Phone Features and Reception
The Samsung M610 gets good signal strength in the Dallas area. It gets full bars in most places with 1-2 bars fewer when deep inside of a large building or on a stormy day. It’s about the same as the Samsung A900M in terms of reception and it beats out the Treo 700p just slightly with more consistent good reception. The M610’s voice quality isn’t as good as its reception. Both incoming and outgoing voice has a slight distortion and the incoming voice drops syllables every so often. You can also hear some loud background noise in retail store environments and other bustling places. The sound volume is very loud through both the earpiece and the speakerphone. Setting the volume to half of maximum volume will be more than adequate for most environments.
Side view of the Samsung M610 closed and open.
The Samsung M610 supports popular phone features including conference calling, call waiting, mute and speakerphone as well as Sprint services such as phone lock (for security) and roaming guard. It also has 98 speed dialing slots for you to fill from your Contacts database. The Contacts database allows you to enter up to 500 entries. Each entry can have 5 phone numbers and 1 email as well as an URL, a nickname, a memo note attached to it. You can also assign groups and unique ringtones to contacts. The M610 also comes with VoiceSignal’s Vsuite 2.1 voice recognition software. You can make calls by voice dialing using this software and give voice commands to send text messages, send email, lookup something, Go To an app or check time, battery life and more. Please note that you will still need to type the email and SMS messages after voice command launches the app and the contact. The maximum SMS characters allowed per message is 160, which is the industry standard.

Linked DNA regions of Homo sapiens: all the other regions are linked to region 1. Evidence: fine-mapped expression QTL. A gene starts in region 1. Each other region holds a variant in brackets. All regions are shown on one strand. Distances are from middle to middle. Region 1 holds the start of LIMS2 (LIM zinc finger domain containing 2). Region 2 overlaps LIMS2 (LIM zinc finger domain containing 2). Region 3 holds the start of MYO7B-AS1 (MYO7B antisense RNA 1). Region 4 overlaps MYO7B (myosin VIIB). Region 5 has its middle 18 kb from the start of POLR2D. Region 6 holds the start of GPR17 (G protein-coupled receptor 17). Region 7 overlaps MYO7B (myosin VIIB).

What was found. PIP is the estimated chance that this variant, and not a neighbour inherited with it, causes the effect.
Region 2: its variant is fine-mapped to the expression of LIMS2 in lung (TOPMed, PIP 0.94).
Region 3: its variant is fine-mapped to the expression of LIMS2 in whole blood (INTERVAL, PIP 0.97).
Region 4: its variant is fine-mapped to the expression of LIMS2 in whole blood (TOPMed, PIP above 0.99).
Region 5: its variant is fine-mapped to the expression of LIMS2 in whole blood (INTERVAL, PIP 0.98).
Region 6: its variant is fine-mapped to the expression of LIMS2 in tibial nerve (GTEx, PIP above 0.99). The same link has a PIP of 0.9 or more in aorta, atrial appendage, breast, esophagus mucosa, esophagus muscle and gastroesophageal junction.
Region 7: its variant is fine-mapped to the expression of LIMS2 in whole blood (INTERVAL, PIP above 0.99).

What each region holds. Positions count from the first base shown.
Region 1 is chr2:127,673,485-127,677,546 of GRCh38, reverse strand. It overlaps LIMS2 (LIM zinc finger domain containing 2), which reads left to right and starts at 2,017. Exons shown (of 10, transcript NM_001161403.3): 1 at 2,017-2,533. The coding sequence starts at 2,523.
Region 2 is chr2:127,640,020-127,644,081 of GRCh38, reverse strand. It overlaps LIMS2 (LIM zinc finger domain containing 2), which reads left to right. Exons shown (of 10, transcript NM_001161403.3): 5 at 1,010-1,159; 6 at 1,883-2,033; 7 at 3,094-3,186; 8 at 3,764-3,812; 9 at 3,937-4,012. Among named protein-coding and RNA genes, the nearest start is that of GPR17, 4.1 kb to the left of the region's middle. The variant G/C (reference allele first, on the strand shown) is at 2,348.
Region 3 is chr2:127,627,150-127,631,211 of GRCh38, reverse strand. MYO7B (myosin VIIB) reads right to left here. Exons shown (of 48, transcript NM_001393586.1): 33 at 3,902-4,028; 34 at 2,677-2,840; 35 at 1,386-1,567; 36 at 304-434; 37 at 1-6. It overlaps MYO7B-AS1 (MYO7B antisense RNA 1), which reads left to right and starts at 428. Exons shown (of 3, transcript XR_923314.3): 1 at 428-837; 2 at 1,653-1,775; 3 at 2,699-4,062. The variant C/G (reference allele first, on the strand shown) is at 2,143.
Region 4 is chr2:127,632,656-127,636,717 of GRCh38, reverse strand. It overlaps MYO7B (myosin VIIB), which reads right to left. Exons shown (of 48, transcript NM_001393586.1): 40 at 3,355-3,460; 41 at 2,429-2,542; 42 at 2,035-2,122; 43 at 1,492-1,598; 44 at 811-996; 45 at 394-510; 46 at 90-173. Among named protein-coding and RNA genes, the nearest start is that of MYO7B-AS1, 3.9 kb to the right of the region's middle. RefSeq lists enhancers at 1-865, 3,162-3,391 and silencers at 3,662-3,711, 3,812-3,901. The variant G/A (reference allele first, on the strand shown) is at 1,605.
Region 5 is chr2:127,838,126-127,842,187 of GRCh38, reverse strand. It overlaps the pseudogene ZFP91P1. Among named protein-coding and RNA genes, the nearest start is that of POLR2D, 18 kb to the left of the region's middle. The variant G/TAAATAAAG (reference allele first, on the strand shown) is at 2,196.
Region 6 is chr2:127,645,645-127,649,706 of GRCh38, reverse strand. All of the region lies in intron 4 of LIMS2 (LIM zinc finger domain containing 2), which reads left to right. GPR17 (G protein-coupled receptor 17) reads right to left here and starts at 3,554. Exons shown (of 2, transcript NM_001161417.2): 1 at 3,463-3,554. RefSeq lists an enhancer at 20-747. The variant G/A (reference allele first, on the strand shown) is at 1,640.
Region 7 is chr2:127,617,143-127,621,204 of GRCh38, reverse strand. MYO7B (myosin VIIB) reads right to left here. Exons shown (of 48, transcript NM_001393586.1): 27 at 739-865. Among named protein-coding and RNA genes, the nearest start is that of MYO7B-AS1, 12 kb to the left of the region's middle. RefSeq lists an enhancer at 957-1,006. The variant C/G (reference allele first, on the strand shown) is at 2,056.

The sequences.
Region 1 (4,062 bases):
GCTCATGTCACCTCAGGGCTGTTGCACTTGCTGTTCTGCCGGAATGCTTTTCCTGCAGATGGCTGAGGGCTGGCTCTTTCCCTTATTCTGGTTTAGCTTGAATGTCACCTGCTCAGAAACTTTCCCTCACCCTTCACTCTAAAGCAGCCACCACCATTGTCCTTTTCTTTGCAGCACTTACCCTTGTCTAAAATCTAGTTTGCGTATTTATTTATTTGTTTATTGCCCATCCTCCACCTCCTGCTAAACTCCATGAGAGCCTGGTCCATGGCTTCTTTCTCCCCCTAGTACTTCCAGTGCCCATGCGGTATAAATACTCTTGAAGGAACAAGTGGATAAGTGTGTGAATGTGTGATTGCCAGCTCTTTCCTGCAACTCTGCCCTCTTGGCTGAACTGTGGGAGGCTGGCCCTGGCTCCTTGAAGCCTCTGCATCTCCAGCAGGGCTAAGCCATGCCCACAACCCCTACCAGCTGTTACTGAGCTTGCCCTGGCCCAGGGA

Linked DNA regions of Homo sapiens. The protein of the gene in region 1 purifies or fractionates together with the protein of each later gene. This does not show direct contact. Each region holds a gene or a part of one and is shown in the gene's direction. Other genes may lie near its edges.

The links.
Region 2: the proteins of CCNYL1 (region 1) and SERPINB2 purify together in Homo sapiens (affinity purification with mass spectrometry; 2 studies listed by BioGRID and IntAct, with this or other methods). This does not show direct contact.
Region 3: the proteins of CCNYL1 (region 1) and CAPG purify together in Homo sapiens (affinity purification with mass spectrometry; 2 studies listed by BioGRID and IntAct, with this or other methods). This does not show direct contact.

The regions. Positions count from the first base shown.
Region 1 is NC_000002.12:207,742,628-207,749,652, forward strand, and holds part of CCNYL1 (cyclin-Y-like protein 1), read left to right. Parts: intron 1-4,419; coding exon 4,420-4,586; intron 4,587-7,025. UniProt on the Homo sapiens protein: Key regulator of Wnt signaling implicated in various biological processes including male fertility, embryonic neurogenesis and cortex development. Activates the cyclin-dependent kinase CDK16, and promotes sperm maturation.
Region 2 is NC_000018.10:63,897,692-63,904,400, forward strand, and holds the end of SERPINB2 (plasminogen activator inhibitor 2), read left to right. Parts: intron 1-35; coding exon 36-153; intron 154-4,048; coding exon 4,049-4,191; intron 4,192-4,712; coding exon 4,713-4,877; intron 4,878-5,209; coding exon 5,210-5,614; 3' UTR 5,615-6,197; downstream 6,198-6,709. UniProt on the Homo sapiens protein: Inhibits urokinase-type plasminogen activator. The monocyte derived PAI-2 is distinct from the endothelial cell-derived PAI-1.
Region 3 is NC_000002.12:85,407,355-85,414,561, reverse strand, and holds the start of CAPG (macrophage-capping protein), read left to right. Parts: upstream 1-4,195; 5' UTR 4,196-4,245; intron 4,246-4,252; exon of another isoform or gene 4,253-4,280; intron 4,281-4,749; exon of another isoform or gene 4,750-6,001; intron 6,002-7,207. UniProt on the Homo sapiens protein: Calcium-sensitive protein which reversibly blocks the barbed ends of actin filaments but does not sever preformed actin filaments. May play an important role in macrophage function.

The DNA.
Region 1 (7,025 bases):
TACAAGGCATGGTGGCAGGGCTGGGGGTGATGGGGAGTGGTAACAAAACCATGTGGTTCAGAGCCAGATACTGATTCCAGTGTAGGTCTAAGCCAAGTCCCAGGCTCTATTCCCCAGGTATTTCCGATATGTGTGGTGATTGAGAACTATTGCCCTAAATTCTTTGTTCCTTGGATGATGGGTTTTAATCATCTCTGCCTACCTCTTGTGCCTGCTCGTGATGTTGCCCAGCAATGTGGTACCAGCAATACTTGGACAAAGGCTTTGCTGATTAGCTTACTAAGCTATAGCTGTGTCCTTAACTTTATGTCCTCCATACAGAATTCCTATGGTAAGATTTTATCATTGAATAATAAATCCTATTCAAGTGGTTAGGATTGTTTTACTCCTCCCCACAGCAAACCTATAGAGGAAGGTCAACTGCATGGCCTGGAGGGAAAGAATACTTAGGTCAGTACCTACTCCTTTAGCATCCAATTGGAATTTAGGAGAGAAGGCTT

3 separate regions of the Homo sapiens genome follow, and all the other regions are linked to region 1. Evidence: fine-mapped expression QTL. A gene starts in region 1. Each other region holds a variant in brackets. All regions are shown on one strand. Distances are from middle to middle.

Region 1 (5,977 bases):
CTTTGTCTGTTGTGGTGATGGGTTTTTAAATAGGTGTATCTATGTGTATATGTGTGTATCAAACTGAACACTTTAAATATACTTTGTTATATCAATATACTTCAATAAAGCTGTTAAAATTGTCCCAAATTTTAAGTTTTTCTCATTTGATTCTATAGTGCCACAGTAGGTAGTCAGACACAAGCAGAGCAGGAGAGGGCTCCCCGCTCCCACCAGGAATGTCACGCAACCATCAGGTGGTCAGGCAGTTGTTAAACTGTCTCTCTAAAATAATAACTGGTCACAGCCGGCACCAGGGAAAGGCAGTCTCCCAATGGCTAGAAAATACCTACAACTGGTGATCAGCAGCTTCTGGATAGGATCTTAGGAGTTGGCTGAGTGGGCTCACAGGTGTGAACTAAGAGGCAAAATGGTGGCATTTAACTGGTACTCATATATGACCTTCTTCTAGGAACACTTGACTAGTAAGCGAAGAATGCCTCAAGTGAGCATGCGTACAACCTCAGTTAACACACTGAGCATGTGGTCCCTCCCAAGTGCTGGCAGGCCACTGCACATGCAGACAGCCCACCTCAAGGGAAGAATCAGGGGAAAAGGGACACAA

Display, Gaming and Multimedia
The Samsung M610 has a gorgeous looking TFT screen that’s color saturated and very bright. The 2.2” display has 240 x 320 resolution and is a just a hair longer than the MOTORAZR V3x’s screen. Photos and videos look clear and colorful on the screen. You can set the brightness to one of five brightness settings. At the brightest setting, the screen looks so bright that it almost feels uncomfortable if you stare at it for a long time. The outer display is in smaller size at 0.79” x 0.14” and can display 1 color (blue) on the OLED LCD. You will get the usual set of data on the outer display including incoming calls, missed calls, message alerts, battery life, signal strength and more.
The Samsung M610 has 128 MB of ROM and 64 MB. The phone boots up very quickly and applications launch without any delays. Our review unit fresh out of the box had 58MB of memory available for storage. You can use the phone as storage to save contacts, images, games, themes, ringers screen savers, music videos and more. For expanded storage, you can use the MicroSD card option. Though Samsung recommends 512 MB cards, we tested the 1 GB Dane-Elec MicroSD card and it worked with the M610 just fine.